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FEMS Microbiol Ecol. 2009 Dec;70(3):515-24. doi: 10.1111/j.1574-6941.2009.00770.x. Epub 2009 Aug 24.

Vibrio sp. as a potentially important member of the Black Band Disease (BBD) consortium in Favia sp. corals.

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1
Department of Biotechnology Engineering, Ben-Gurion University of the Negev, Be'er-Sheva, Israel.

Abstract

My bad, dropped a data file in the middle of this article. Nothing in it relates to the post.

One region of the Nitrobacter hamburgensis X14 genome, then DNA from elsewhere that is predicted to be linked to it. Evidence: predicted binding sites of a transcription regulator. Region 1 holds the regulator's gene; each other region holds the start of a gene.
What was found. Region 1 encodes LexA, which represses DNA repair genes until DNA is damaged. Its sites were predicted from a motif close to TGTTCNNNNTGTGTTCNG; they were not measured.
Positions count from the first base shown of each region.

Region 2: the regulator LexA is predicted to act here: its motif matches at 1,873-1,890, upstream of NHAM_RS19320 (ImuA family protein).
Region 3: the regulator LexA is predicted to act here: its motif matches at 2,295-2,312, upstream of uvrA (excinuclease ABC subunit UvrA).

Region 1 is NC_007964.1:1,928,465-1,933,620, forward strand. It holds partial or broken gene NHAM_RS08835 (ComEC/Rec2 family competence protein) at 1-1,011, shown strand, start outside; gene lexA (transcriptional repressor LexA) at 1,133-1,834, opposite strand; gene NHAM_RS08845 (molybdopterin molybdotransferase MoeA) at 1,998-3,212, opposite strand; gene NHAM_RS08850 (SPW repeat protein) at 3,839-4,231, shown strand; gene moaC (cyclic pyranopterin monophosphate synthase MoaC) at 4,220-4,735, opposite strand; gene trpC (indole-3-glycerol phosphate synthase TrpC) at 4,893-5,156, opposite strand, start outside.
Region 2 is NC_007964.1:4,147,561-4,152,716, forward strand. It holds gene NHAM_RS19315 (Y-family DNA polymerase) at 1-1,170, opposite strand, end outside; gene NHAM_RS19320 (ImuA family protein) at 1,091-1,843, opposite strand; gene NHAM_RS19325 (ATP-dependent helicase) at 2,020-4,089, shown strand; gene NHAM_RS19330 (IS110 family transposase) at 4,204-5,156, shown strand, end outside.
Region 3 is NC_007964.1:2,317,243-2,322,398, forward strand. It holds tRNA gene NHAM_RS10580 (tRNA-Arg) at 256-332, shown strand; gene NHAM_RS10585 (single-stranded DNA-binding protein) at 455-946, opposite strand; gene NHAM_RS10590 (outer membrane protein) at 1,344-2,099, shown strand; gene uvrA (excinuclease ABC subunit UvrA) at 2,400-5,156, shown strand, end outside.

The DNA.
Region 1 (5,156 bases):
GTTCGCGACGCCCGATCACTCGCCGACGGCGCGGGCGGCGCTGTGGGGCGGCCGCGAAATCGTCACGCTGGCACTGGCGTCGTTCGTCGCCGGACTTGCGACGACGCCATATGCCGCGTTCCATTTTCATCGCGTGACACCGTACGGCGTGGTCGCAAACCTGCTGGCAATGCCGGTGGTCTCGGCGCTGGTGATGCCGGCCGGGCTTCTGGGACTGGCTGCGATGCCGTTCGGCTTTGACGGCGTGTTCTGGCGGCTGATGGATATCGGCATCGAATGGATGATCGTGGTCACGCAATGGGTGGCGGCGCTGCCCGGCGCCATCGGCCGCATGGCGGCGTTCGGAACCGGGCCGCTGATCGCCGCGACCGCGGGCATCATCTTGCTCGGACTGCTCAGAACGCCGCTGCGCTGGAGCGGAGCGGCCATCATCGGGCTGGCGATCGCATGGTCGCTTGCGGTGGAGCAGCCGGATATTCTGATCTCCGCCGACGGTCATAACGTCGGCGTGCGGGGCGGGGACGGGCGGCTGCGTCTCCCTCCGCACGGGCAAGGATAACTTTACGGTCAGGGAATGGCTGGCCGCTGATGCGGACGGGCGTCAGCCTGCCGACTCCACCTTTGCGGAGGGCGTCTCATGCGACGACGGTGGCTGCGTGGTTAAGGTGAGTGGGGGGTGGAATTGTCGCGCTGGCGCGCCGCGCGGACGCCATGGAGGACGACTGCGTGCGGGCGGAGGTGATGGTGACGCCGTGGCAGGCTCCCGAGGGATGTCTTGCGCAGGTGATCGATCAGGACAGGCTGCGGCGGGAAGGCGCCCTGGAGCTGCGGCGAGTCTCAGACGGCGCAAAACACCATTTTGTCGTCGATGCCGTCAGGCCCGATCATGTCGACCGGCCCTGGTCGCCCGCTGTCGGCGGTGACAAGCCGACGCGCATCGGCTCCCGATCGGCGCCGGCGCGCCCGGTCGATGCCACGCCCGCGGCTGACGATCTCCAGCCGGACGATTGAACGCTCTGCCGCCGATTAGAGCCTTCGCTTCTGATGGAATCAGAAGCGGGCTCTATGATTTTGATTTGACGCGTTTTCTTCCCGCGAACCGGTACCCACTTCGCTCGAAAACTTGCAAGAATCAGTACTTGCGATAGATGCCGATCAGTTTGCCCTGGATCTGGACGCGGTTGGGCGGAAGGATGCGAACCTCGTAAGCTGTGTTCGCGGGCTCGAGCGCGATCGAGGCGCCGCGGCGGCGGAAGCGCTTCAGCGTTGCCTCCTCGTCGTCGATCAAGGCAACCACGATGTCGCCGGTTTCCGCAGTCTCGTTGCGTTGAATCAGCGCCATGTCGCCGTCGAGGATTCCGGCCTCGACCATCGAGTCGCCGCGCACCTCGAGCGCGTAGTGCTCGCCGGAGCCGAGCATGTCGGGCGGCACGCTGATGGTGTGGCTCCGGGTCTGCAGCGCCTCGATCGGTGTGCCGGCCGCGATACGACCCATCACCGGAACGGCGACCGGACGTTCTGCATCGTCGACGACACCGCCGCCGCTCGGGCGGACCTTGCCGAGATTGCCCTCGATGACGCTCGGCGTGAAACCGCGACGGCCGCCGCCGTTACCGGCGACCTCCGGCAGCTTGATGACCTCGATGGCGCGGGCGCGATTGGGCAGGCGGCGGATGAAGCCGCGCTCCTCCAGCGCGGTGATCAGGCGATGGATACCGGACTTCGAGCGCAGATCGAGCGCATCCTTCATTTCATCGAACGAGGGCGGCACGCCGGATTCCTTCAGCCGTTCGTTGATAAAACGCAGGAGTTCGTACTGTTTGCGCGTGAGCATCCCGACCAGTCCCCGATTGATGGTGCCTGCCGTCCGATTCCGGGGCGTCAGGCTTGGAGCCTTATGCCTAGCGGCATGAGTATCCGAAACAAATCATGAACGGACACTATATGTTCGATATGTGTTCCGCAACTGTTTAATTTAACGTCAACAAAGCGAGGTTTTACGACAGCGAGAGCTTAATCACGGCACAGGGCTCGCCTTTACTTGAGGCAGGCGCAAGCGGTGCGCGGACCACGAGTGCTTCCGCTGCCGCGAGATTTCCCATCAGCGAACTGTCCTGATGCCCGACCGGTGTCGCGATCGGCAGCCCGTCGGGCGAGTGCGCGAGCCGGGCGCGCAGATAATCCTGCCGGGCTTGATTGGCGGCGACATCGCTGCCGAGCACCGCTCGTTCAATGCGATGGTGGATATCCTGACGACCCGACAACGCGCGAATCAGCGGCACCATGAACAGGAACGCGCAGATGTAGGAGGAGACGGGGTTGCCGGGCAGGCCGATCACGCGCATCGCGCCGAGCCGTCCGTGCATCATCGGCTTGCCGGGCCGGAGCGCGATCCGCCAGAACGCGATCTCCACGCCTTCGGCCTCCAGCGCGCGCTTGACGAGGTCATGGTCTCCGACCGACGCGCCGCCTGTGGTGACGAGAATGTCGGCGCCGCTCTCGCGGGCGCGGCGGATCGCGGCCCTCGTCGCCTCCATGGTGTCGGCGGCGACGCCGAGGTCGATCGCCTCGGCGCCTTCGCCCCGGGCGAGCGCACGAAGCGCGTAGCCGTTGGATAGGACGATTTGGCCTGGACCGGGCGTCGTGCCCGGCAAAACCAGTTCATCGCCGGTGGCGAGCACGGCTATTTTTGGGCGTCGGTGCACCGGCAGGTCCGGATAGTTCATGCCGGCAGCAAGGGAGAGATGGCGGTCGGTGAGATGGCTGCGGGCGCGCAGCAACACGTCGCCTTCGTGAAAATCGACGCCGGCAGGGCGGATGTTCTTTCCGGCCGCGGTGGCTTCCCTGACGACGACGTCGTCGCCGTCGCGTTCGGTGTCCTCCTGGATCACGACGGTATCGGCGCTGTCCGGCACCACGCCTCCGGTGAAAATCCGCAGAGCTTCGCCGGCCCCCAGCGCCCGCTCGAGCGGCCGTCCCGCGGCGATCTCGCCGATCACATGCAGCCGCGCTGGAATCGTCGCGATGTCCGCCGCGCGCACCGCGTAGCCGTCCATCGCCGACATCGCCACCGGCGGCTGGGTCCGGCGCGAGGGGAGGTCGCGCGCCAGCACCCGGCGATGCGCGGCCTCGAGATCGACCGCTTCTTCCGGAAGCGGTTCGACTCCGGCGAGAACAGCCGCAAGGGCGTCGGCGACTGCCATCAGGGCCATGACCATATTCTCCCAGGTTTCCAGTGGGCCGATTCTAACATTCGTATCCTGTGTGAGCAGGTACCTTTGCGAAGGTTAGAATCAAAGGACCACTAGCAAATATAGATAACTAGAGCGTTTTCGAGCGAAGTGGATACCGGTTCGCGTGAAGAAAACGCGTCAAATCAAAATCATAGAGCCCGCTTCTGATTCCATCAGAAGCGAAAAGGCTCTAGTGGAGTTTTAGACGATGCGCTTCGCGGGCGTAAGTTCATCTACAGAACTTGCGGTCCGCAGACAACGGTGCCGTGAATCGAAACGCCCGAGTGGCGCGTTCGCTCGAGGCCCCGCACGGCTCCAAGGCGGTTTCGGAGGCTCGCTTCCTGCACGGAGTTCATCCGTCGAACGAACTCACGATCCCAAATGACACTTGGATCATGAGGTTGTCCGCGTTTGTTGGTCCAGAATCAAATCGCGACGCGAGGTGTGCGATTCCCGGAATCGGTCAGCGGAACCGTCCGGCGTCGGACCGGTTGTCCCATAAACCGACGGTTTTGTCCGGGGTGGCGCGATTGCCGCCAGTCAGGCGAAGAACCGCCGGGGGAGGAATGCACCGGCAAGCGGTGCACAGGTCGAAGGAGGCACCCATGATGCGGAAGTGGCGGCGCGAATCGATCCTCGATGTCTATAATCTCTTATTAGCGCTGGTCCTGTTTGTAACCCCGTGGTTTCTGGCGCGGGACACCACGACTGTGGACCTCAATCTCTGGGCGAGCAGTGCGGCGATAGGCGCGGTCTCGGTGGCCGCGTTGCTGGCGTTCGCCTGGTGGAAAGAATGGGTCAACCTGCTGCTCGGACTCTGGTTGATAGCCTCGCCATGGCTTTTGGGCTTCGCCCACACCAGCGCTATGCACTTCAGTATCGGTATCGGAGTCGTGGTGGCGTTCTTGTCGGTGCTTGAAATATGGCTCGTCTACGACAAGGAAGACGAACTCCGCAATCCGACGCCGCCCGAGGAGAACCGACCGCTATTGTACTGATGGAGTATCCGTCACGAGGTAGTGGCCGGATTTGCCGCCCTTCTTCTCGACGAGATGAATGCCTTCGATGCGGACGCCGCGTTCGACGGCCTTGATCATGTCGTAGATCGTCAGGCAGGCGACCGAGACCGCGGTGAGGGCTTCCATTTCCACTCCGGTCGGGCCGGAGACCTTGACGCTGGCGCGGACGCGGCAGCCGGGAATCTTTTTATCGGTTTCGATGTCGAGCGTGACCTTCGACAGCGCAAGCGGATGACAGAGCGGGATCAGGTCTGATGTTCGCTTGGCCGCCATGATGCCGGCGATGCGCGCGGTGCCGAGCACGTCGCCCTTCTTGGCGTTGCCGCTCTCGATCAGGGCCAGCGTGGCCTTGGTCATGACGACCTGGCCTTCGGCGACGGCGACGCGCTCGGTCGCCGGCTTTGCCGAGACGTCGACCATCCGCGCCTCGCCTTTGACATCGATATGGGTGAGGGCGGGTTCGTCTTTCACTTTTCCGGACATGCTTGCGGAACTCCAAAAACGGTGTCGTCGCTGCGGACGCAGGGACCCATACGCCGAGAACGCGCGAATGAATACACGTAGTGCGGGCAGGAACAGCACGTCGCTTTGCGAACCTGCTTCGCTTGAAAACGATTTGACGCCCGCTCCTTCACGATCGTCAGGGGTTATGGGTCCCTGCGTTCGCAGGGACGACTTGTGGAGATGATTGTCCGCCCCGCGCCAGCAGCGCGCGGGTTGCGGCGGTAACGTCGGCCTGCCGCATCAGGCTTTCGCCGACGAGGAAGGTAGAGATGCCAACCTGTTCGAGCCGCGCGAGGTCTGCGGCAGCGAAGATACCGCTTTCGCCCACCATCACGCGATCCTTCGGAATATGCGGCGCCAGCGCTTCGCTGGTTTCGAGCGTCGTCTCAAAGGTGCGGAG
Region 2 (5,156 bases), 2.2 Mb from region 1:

Black Band Disease (BBD) is a well-described disease plaguing corals worldwide. It has been established that ecological and environmental stress factors contribute to the appearance and progression of the disease, believed to be caused by a diverse microbial consortium. We have identified and characterized Vibrio sp. associated with BBD in Eilat reef corals using both culture-dependent and -independent methods. Direct sampling using 16S rRNA gene clone libraries showed seasonal dynamics in the diversity of BBD-associated Vibrios. In the two sampling periods, BBD-associated Vibrio clones showed similarities to different groups: October samples were similar to known pathogens, while December samples were similar to general aquatic Vibrio sp. Cultured bacterial isolates of Vibrio sp. were highly homologous (>or=99%) to previously documented BBD-associated bacteria from the Caribbean, Bahamas and Red Seas, and were similar to several known coral pathogens, such as Vibrio coralliilyticus. The proteolytic activity of Vibrio sp., as measured using casein- and azocasein-based assays, directly correlated with temperature elevation and peaked at 26-28 degrees C, with the microorganisms producing more proteases per bacterial cell or increasing the rate of proteolytic activity of the same proteases (potentially metalloproteases). This activity may promote coral tissue necrosis and aid in ensuing progression of the coral BBD.

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